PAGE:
- A new report conducted by Resource Recycling Systems says initial test results have shown flexible packaging can be adequately captured in single-stream material recovery facilities (MRFs), as reported by Recycling Today.
- The report was commissioned by the Materials Recovery for the Future (MRFF) project, which has many corporate and trade association members, in an effort to find more value in recovering snack pouches, pet food bags and other challenging items. Tests were conducted at three MRFs with optical sorters on their fiber lines: IMS Recycling in San Diego and two Emterra facilities in Canada.
- Based on these results, further research is being considered on adapting existing MRF equipment, installing new equipment, secondary processing and expanding end market opportunities. A community MRF demonstration pilot is seen as the final step in this process.
Previous reports have estimated that the flexible packaging industry is worth more than $30 billion and expanding recovery options is seen as a high priority for all involved. MRFF members include major brands such as Dow Chemical Co., PepsiCo and Procter & Gamble, along with trade associations such as the Association for Postconsumer Plastic Recyclers, the Flexible Packaging Association, SPI: The Plastics Industry Trade Association (SPI) and the American Chemistry Council.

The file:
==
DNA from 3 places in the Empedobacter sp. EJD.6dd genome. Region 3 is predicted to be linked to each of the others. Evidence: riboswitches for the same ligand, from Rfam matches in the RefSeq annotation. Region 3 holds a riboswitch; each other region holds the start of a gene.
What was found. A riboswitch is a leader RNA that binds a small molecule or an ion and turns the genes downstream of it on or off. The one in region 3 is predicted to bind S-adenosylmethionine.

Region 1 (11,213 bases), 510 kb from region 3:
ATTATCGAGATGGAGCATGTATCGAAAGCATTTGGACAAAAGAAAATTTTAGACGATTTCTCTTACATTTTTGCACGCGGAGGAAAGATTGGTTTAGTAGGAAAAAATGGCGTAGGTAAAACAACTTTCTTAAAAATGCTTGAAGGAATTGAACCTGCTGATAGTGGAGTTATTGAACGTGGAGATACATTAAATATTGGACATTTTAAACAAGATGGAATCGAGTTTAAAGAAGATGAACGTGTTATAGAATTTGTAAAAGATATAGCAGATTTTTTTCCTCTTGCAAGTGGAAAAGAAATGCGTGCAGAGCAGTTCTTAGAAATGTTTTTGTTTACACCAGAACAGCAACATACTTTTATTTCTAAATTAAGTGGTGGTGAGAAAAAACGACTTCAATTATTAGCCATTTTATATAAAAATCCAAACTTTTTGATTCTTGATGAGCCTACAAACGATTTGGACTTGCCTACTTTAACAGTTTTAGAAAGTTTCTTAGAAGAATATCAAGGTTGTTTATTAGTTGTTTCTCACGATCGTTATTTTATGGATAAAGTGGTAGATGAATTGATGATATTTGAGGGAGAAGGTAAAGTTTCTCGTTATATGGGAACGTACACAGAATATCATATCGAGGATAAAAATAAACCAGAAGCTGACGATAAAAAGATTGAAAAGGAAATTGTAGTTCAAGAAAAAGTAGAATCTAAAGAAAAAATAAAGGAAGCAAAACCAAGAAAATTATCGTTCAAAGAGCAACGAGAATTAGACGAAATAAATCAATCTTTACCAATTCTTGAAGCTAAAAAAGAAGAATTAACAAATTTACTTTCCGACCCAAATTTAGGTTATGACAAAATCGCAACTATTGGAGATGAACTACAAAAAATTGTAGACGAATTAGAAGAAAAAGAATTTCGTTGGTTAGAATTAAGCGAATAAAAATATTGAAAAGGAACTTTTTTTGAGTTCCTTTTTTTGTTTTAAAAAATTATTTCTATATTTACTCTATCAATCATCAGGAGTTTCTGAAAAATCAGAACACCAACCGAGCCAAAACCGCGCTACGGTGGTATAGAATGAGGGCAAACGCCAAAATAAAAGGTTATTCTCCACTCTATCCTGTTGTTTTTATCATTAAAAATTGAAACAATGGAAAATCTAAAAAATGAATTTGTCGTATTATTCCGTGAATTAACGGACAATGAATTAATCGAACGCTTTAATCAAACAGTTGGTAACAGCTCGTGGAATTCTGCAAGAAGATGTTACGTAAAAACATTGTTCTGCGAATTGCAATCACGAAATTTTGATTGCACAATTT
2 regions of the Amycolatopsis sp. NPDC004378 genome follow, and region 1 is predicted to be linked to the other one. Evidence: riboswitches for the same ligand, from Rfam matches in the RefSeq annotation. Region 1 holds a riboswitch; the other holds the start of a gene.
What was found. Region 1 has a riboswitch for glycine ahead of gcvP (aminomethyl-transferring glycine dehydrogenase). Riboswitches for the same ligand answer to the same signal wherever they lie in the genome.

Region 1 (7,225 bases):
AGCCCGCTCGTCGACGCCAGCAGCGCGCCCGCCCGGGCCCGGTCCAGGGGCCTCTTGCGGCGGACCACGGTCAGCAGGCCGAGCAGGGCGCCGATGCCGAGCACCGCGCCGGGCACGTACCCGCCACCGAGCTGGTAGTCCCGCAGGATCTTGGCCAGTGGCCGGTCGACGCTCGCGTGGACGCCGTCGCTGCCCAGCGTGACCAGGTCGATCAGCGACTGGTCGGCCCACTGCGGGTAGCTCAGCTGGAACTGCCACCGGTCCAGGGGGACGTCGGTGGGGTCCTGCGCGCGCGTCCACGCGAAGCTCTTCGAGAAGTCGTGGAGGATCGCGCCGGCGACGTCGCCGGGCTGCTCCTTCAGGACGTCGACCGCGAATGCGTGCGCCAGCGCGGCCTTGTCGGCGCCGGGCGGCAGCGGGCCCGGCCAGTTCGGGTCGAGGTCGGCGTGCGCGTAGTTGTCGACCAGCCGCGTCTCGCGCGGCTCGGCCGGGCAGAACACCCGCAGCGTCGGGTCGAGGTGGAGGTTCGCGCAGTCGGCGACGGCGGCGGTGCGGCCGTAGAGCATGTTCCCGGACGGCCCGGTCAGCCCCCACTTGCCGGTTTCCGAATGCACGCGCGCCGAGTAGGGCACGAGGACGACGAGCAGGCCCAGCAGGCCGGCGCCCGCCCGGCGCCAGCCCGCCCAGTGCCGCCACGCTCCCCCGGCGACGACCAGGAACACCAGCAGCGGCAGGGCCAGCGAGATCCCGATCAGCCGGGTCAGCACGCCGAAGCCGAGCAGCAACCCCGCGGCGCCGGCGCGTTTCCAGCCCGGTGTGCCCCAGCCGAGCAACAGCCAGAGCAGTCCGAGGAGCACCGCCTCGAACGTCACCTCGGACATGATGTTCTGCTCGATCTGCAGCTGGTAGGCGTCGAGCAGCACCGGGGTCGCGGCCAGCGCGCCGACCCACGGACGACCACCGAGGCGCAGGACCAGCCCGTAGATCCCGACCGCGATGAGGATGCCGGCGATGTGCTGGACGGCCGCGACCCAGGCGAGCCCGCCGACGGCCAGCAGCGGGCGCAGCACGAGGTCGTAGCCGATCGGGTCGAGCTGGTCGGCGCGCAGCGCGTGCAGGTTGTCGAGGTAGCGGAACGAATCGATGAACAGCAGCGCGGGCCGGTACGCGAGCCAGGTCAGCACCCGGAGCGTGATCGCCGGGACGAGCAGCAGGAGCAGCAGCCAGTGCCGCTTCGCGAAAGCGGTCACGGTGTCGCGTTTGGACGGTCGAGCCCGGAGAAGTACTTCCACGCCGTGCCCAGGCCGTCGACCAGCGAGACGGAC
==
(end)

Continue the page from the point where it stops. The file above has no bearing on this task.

Some believe that no one recovery solution will work for this material and it has inspired a range of approaches so far. A new phase of the Energy Bag program recently launched in Omaha, NE to capture certain types of hard-to-recycle plastics for use as cement kiln fuel. Other waste-to-energy methods are seen as possible solutions as well. Dow is also releasing a new type of polyethylene barrier packaging which has been approved by the Sustainable Packaging Coalition for store drop-off programs.
Until more research can be done on end markets, this multi-layer flexible packaging won't be the most desirable material, but the ongoing attention toward it is helpful to all involved. For any municipality with "zero waste" goals, especially those that don't want to use waste-to-energy methods, better options are needed for a material that consumers will continue to dispose of in large quantities for the foreseeable future.